We’ve got two rows of seats, and still stuck in my fear of airline staff and their rules and ways, we squish each carrier of crying cat under a seat — afraid to unzip it even a little bit — because I did that once on a Continental Airlines flight and the man-stewardess almost had me shot. The airplane zooms down the runway, and the cats are freaking out at the sound and the terrifying vibrations. Grommit starts punching crazily at his bag — punching fast and furious. And Gollum — poor, gentle giant panther Gollum — he starts howling. I don’t think I’m allowed to pull his bag out — so I’m leaning way over in my seat talking into the bag — cooing to him, “Mommy’s heeere, don’t be afwaid, I wuv you I wuv you I wuuuuuvvvv youuuuuuuu.” Nocha, the girl, is the brave one, the Zen one. She is as calm as Buddha. She is very wise indeed, compared to her dumb brothers.
The plane has just left the ground and is veering steeply upwards, and I see almost every passenger rip off their seatbelts and leap up, grab pillows and blankets, and boldly stride down the aisles, abandoning their own seats for these great empty rows that fill up the back portion of the plane. Neither the stewardess nor man-stewardess even blinks an eye. They are chatting in their own seats, and these other passengers all stretch out and go to sleep, for it is the middle of the night.
I can’t believe this, but I’m going to take a chance. I get down on my hands and knees to look under the middle seat to my crazy punching puppet, Grommit, and I pull his carrier out. I look over to the staff and they are not interested at all — I think they are doing it under a shared blanket — and I lift up his carrier and I put him right on the empty middle seat between Peter and me. I unzip the top and let his little head out and kiss him and stroke him. Now he is okay and I pull Gollum out from under the seat and I put the carrier in my lap and open the flap and I reach in, and the pathetic beast is wet and really smelly, but profoundly glad to feel my hand and he stops crying. But man, it smells terrible and Peter is worried that now this really will make the staff angry and something bad will happen to us.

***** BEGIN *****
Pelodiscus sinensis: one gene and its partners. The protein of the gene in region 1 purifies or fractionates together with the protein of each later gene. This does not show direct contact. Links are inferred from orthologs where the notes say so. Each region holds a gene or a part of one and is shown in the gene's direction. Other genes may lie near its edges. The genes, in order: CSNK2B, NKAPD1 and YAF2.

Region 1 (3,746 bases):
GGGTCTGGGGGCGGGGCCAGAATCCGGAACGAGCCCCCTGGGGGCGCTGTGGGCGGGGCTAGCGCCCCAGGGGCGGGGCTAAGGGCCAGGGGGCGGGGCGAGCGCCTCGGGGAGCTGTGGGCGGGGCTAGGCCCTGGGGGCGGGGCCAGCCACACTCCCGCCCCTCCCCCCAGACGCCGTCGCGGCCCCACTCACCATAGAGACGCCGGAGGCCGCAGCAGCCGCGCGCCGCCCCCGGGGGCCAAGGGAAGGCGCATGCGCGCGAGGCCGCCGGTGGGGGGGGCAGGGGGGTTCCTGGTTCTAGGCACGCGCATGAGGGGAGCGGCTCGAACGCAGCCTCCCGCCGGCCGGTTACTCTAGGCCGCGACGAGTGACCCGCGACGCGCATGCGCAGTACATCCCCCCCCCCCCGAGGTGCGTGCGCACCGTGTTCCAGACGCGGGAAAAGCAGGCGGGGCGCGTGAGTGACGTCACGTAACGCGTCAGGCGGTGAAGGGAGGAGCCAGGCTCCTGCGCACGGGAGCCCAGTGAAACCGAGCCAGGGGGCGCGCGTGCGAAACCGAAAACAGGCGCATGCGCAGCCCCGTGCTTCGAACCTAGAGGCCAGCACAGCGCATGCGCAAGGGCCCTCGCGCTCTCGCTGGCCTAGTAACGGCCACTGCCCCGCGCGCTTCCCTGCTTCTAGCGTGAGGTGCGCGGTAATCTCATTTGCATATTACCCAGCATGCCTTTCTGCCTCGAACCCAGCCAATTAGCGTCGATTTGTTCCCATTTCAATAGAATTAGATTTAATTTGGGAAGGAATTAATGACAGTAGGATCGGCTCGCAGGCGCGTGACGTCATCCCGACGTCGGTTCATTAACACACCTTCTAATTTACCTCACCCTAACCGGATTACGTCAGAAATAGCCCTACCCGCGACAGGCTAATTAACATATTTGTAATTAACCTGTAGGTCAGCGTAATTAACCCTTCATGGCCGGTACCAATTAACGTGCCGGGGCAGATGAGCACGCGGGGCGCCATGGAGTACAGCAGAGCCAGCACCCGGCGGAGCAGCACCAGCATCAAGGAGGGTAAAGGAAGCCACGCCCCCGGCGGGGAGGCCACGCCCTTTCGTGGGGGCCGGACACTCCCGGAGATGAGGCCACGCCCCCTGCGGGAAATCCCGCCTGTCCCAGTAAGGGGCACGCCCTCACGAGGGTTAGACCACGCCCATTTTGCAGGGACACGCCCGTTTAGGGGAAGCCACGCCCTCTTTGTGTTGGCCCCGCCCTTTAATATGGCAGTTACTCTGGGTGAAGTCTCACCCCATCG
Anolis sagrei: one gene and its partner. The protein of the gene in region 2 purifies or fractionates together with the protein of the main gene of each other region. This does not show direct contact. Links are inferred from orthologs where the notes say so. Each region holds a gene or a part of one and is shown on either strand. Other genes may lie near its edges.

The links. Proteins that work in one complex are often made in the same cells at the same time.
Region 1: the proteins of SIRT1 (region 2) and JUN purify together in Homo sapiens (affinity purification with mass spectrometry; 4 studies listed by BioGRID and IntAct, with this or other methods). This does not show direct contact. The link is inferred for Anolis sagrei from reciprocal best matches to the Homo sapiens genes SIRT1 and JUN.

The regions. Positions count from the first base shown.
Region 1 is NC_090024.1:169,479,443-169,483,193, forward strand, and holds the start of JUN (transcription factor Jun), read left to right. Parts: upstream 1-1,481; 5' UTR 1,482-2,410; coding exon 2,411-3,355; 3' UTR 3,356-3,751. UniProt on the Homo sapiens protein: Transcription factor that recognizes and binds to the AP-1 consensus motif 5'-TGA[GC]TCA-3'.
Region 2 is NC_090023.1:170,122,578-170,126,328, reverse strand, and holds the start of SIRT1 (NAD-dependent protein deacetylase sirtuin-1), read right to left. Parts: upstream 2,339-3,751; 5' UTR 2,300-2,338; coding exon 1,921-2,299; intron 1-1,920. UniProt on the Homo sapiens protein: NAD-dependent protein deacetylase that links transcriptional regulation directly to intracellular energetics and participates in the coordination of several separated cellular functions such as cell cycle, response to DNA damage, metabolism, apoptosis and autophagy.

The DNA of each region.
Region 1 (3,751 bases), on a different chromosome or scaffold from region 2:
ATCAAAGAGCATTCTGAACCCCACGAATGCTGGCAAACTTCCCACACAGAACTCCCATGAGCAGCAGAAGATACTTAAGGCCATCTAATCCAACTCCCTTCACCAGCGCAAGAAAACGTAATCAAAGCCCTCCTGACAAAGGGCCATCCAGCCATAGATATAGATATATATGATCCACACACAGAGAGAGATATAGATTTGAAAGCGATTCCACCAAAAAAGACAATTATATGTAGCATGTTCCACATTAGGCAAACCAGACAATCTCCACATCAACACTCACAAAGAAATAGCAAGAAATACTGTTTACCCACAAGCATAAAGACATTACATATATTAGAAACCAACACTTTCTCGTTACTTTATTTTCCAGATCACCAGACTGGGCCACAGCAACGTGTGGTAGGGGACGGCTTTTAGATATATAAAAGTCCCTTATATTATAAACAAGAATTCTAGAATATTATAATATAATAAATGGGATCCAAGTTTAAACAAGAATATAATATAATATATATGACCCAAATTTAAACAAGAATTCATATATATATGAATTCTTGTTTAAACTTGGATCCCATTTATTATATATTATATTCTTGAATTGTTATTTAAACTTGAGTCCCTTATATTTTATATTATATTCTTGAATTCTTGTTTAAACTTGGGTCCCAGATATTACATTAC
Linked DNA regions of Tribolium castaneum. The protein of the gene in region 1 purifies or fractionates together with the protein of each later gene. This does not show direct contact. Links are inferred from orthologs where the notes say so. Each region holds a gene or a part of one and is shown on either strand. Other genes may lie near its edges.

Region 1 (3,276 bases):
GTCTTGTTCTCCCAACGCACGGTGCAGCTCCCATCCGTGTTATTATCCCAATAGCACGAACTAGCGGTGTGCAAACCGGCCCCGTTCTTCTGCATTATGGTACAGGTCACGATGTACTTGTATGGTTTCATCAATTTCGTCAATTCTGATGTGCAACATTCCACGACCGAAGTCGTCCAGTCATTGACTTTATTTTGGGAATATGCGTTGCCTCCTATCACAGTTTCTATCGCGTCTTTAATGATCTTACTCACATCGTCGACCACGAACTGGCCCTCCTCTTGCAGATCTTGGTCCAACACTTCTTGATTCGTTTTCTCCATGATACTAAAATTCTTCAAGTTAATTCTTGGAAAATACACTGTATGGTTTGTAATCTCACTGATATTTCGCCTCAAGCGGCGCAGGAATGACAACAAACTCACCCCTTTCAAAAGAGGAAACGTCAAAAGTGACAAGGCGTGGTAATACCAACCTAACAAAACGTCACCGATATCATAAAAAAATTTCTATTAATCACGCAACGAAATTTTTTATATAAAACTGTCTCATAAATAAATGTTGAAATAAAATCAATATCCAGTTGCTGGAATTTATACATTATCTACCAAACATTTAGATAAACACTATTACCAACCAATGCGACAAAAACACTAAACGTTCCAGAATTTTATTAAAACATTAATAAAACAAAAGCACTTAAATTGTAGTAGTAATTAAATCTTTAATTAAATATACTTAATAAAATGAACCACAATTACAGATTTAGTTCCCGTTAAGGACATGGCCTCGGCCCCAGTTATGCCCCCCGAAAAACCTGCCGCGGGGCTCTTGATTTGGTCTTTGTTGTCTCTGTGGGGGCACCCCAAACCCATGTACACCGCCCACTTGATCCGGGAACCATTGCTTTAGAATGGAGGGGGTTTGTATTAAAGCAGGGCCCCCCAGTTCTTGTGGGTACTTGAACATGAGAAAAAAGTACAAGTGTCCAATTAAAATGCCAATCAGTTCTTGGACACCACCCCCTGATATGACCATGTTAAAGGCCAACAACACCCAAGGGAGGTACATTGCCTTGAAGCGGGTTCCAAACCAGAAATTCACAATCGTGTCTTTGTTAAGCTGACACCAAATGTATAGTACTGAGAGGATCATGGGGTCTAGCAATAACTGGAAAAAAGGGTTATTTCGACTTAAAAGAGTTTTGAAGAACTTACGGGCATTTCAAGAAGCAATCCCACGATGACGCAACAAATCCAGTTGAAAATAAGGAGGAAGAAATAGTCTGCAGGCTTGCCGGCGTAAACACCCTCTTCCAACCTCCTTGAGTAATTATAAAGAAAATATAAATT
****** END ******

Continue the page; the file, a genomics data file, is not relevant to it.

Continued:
“What can they do about it now?” I ask Peter. “Throw Gollum out the window?”
I feel around the pad upon which Gollum is lying and I touch several hard, hot little objects. There are five pieces of shit in his carrier. Who ever heard of a cat peeing and pooping all over himself when confined in its own carrier? This is why I think Nocha has always smacked Gollum around, telling him in cat-language how big and stupid he is. Now I understand. Poor, gentle, pissing and shitting himself giant Gollum. I use a napkin to reach in and pick up his poops, and still naively concerned about the stewardess people, surreptitiously hide the poop-napkin under my jacket and take it to the bathroom to dispose of. I return to our row where we have all of our gatos on the seats with us, and we can pet them and talk to them for the whole scary journey. We are happy.
We are beginning our descent, but neither the Captain nor the airline attendants have announced this. I am drinking tequila and not fastening my seatbelt as we descend towards the airport with our cats in our laps. We are going down, down. down — and there are no fake smiling fascist steward-people stomping down the aisle, snapping up your reclining chairs, forcing you to hand over your so desperately needed tequila, and hissing through clenched, bleached teeth that you better jam your freakin’ animals back under the seat before they confiscate them and send them off to a hotdog factory. No. We are left quite alone to drink our tequila and pet our cats and dream, dream, dream of our new land of wonderful, sweet, mysterious Mexico, the land of the miraculous Virgin of Guadalupe. The land that itself dreamed up and created the metal heaven of the skies, the only truly civilized airline in the world, Mexicana.